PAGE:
Residents say rail viaduct would bring noise and ruin birds' habitat
Residents in Southern district are objecting to a proposed railway viaduct, which they say will destroy the tranquility they enjoy and the green character of the area, which is popular with egrets and other birds.
They are urging the MTR Corporation to put this section of the 7km South Island Line underground, even though it would add to costs and take more time.
Residents from nine areas in the district - including wealthy Shouson Hill and the Lei Tung Estate, a public housing project - launched a signature campaign yesterday against the railway company's decision to stick to the viaduct plan after two rounds of public consultation were completed last year.
The line runs from Admiralty to South Horizons with stops at Ocean Park, Wong Chuk Hang and Lei Tung. Work is expected to start in 2011.
The residents said the elevated railway, running between the toll plaza of the Aberdeen Tunnel and Lei Tung Estate, would create a bleak environment and generate noise.
It would also ruin a wood that is popular with egrets next to Staunton Creek nullah, which would be covered by the viaduct, said Anthony Kwong Sik-keung, a member of the South District Sustainable Development Concern Group. The trees are home to 700 egrets and are a popular bird-watching spot for residents.
'Even if tunnelling of the section means three years of delay, we are willing to wait,' he said.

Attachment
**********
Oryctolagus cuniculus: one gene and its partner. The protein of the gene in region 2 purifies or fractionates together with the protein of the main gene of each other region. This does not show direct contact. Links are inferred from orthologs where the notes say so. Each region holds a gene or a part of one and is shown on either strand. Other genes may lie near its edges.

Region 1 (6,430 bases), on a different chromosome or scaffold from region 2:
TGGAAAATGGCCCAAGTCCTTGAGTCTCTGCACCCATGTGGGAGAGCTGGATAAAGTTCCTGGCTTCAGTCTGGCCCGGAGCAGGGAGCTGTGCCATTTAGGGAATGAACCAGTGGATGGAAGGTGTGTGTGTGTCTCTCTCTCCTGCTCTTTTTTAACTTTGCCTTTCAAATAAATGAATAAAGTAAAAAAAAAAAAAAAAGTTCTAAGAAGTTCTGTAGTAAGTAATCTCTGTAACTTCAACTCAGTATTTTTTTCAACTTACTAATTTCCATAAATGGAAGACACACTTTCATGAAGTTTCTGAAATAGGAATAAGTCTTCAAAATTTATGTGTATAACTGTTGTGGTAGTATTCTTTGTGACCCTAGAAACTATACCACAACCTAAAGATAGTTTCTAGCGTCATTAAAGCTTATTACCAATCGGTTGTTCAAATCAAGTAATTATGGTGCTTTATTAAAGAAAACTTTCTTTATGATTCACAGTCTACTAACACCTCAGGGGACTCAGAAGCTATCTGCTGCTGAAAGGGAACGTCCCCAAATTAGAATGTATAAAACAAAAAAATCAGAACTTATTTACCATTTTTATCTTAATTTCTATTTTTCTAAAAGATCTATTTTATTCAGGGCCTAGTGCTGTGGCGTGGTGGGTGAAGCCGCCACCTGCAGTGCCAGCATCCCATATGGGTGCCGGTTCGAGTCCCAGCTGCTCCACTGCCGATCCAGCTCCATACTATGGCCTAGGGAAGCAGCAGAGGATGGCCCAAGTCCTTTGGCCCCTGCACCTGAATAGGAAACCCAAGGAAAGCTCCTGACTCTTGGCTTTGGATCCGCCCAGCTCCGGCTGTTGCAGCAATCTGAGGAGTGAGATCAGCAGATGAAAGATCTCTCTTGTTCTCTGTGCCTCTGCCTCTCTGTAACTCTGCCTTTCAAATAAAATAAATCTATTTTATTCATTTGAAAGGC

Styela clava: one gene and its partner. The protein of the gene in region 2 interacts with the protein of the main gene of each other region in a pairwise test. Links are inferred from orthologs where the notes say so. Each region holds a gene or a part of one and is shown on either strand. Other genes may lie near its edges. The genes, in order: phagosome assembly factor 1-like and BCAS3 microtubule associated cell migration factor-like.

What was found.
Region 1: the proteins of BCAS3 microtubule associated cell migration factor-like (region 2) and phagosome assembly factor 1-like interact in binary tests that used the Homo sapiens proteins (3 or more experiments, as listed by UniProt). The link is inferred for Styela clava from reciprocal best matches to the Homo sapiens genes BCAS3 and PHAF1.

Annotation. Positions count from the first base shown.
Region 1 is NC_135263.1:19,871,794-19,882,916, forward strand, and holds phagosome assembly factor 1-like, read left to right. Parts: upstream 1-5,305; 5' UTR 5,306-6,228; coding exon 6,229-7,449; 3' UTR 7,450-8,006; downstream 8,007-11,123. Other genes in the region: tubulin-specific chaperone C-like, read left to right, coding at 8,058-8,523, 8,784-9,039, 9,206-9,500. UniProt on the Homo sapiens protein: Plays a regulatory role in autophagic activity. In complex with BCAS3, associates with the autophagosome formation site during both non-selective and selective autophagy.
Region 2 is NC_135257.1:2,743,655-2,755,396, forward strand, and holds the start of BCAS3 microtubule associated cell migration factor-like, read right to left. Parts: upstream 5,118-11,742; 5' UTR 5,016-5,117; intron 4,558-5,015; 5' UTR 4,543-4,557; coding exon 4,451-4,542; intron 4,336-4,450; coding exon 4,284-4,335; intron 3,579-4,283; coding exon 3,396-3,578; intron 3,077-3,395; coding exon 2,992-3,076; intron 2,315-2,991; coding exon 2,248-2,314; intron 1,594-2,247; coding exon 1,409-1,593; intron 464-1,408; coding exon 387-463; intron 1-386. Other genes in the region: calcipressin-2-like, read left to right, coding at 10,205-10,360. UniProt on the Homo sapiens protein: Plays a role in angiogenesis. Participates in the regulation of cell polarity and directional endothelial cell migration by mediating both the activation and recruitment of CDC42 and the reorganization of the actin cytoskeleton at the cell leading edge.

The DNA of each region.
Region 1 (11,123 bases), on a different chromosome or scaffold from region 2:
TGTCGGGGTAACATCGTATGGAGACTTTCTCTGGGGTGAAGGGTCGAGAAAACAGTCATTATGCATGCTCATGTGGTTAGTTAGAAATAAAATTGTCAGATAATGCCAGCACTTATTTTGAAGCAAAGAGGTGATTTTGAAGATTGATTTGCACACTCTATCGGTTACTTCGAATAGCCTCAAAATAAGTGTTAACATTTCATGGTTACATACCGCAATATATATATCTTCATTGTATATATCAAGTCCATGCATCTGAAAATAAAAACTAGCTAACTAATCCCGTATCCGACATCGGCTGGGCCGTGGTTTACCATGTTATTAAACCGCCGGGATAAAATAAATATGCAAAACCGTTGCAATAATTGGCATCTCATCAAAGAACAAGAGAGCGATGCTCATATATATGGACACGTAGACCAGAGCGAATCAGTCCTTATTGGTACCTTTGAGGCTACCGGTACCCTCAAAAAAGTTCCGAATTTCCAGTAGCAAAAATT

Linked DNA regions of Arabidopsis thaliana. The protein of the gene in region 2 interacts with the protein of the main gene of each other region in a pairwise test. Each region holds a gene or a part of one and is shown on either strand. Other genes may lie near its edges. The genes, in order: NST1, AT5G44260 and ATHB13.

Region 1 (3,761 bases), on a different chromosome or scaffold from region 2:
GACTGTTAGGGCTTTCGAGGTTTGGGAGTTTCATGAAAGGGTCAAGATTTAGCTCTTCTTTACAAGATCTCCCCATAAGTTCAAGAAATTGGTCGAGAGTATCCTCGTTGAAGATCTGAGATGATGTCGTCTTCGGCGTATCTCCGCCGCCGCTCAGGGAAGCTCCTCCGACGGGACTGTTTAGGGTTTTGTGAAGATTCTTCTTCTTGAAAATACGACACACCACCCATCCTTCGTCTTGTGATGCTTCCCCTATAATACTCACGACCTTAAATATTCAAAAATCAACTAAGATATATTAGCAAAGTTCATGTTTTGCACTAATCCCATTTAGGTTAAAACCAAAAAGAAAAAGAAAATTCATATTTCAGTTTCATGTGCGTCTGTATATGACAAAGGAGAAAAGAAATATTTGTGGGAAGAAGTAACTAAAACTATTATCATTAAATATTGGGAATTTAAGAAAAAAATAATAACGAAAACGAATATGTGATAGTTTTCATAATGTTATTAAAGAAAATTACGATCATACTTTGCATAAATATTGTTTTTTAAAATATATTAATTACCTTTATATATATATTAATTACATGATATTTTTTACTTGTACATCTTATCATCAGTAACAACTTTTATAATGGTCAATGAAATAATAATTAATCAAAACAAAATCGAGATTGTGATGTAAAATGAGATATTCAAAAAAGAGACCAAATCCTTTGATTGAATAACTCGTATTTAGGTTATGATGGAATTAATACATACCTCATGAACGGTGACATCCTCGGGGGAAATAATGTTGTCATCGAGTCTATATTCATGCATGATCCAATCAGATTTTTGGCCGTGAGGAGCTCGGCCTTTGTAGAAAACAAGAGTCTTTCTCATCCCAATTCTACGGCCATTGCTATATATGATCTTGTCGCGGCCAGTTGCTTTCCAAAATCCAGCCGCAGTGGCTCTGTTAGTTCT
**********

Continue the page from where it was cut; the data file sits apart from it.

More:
Paul Zimmerman, founding member of Designing Hong Kong, said the nullah should be revitalised instead of being overshadowed. 'It should be revitalised the same way as Kai Tak's nullah and Tuen Mun's.'
The HK$7 billion railway project is to be paid for from the redevelopment of the public housing estate at Wong Chuk Hang. Mr Zimmerman said residents had been informed by the MTR Corp that putting the section underground would add HK$2 billion to the project's cost.
He said the government had to change the financing plan and subsidise the extra cost. 'It's just the same as it subsidises the West Island Line, and a tunnel would make the environment much better.'
The residents' group will make a presentation to lawmakers at a Legislative Council's transport panel meeting tomorrow.
The Transport and Housing Bureau said in a paper submitted to Legco this week that the MTR Corp was conducting an environmental-impact assessment on the egrets and that the nullah area was not frequented by egrets. It said the company would study overseas examples to see if the appearance of the viaduct could be improved.